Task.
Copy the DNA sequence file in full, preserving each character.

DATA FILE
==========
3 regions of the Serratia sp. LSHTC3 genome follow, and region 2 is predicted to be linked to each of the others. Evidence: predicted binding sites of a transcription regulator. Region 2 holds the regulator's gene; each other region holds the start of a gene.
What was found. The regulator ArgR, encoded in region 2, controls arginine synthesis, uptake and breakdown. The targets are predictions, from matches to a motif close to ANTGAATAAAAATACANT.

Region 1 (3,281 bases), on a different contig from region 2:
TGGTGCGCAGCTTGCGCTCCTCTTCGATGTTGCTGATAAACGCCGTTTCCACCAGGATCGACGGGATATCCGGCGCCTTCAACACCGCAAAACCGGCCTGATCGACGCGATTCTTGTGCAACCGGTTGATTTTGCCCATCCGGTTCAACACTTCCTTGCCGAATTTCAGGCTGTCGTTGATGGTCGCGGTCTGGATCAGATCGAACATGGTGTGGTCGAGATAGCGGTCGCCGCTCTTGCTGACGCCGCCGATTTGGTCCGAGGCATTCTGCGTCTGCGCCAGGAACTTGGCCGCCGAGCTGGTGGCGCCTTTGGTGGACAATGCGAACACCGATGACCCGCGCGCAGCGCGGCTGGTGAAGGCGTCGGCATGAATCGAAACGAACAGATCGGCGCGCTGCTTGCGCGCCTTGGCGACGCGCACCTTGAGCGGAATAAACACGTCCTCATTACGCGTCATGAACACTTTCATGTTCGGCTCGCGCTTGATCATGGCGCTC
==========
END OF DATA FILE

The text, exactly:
3 regions of the Serratia sp. LSHTC3 genome follow, and region 2 is predicted to be linked to each of the others. Evidence: predicted binding sites of a transcription regulator. Region 2 holds the regulator's gene; each other region holds the start of a gene.
What was found. The regulator ArgR, encoded in region 2, controls arginine synthesis, uptake and breakdown. The targets are predictions, from matches to a motif close to ANTGAATAAAAATACANT.

Region 1 (3,281 bases), on a different contig from region 2:
TGGTGCGCAGCTTGCGCTCCTCTTCGATGTTGCTGATAAACGCCGTTTCCACCAGGATCGACGGGATATCCGGCGCCTTCAACACCGCAAAACCGGCCTGATCGACGCGATTCTTGTGCAACCGGTTGATTTTGCCCATCCGGTTCAACACTTCCTTGCCGAATTTCAGGCTGTCGTTGATGGTCGCGGTCTGGATCAGATCGAACATGGTGTGGTCGAGATAGCGGTCGCCGCTCTTGCTGACGCCGCCGATTTGGTCCGAGGCATTCTGCGTCTGCGCCAGGAACTTGGCCGCCGAGCTGGTGGCGCCTTTGGTGGACAATGCGAACACCGATGACCCGCGCGCAGCGCGGCTGGTGAAGGCGTCGGCATGAATCGAAACGAACAGATCGGCGCGCTGCTTGCGCGCCTTGGCGACGCGCACCTTGAGCGGAATAAACACGTCCTCATTACGCGTCATGAACACTTTCATGTTCGGCTCGCGCTTGATCATGGCGCTC